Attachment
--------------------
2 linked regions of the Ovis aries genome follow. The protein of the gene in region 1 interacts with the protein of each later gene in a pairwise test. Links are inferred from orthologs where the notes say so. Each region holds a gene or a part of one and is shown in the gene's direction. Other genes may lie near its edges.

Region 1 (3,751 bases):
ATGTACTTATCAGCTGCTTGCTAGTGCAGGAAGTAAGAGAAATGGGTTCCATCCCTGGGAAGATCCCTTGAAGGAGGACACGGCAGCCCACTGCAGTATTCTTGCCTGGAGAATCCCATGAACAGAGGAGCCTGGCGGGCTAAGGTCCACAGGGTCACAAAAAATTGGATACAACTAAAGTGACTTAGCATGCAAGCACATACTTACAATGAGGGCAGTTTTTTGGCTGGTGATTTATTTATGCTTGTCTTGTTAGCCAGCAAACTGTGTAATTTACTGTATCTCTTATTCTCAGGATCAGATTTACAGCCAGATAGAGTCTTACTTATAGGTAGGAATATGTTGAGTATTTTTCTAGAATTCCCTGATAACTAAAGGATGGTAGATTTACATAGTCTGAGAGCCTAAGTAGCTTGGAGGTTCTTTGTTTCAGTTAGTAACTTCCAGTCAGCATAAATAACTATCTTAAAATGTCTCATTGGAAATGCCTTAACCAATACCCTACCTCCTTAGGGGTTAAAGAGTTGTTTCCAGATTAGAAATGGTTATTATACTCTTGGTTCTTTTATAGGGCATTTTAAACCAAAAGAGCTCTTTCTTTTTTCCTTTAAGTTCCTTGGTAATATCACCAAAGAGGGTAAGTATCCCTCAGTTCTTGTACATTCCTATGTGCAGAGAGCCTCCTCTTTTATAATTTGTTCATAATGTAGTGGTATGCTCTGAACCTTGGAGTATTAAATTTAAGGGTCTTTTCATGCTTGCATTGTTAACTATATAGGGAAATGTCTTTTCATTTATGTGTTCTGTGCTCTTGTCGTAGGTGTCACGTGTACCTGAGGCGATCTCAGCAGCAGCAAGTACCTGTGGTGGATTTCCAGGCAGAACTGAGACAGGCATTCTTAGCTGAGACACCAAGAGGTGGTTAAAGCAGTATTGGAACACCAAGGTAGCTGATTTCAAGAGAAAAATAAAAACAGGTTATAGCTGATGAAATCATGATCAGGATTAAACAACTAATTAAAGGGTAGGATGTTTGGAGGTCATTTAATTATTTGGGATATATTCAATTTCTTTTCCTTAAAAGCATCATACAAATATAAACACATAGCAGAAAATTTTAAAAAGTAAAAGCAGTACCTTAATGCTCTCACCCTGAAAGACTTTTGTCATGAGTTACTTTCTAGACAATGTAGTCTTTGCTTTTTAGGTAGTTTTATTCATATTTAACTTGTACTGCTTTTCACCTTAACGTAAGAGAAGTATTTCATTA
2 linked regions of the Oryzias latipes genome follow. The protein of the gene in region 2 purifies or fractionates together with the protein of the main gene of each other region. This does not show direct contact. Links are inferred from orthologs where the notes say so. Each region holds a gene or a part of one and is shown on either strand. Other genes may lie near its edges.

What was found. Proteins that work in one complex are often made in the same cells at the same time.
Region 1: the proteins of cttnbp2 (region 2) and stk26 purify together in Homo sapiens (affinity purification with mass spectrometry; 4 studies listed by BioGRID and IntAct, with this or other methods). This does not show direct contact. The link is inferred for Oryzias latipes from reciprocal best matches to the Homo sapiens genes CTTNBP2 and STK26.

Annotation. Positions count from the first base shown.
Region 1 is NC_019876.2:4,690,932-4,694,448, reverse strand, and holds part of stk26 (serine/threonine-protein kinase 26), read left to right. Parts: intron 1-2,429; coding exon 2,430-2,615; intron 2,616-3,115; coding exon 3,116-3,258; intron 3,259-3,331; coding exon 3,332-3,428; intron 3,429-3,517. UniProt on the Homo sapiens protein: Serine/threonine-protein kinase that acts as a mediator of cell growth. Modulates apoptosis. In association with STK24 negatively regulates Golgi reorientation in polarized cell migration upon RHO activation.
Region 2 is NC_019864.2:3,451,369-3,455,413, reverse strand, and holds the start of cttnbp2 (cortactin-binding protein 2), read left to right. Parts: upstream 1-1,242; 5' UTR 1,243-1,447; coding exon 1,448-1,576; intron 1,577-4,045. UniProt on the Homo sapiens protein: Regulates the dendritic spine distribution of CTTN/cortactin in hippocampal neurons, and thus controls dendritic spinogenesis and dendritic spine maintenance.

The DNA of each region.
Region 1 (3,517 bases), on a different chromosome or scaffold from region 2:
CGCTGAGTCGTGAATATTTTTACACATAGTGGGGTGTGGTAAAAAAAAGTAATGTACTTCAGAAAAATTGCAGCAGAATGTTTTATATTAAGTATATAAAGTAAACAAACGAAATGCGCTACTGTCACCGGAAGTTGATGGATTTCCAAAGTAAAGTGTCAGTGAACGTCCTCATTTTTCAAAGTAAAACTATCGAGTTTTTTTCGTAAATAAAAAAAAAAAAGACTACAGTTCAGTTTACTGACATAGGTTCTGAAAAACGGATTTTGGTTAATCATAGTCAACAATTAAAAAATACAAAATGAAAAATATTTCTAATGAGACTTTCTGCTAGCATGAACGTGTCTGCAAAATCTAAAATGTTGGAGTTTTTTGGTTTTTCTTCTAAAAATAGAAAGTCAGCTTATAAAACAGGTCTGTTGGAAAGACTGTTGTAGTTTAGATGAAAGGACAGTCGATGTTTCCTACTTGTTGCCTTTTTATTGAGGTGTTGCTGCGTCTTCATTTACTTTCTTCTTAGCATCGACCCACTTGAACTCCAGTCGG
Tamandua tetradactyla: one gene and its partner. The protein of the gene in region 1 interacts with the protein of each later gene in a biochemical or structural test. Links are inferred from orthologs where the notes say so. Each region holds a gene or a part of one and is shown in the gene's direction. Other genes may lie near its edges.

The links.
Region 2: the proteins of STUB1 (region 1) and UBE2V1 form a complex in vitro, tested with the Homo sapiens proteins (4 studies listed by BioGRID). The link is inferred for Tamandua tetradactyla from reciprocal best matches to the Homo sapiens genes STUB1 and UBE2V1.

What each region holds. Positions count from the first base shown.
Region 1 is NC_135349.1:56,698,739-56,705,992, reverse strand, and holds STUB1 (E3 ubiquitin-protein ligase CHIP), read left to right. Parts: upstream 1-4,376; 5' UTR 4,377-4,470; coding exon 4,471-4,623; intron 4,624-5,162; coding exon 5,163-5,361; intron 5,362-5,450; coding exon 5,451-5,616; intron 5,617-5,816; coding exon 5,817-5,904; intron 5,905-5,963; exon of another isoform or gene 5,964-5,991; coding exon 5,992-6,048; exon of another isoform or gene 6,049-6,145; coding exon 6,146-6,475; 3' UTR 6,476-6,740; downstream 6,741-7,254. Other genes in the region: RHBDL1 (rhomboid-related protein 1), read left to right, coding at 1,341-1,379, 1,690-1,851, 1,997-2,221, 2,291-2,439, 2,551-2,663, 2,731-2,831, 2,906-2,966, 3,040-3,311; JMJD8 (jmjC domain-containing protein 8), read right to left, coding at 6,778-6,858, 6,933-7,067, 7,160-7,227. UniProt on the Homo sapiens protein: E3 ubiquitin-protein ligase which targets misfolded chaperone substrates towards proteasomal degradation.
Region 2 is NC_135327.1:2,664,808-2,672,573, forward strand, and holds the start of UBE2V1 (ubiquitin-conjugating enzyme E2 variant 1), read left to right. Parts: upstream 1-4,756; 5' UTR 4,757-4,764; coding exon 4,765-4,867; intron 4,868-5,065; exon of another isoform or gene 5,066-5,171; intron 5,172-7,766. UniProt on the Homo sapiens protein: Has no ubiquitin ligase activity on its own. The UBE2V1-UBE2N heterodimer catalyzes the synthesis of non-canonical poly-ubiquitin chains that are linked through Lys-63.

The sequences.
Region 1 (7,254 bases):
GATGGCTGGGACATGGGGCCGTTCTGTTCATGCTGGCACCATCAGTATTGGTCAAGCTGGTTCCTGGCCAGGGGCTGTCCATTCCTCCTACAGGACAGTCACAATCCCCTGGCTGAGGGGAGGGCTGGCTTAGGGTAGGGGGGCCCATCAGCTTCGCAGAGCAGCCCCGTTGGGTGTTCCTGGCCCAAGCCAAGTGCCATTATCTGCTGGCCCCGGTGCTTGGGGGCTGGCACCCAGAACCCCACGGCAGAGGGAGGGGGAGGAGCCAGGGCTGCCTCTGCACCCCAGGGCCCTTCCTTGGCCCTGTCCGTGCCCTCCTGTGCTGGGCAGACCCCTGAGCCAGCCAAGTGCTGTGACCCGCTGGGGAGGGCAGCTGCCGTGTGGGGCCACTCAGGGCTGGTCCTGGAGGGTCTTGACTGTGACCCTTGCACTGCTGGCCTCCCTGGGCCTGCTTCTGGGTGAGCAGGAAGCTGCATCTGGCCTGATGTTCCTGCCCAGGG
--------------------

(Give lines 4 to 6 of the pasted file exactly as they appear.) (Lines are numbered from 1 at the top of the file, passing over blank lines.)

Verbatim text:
2 linked regions of the Oryzias latipes genome follow. The protein of the gene in region 2 purifies or fractionates together with the protein of the main gene of each other region. This does not show direct contact. Links are inferred from orthologs where the notes say so. Each region holds a gene or a part of one and is shown on either strand. Other genes may lie near its edges.

What was found. Proteins that work in one complex are often made in the same cells at the same time.
Region 1: the proteins of cttnbp2 (region 2) and stk26 purify together in Homo sapiens (affinity purification with mass spectrometry; 4 studies listed by BioGRID and IntAct, with this or other methods). This does not show direct contact. The link is inferred for Oryzias latipes from reciprocal best matches to the Homo sapiens genes CTTNBP2 and STK26.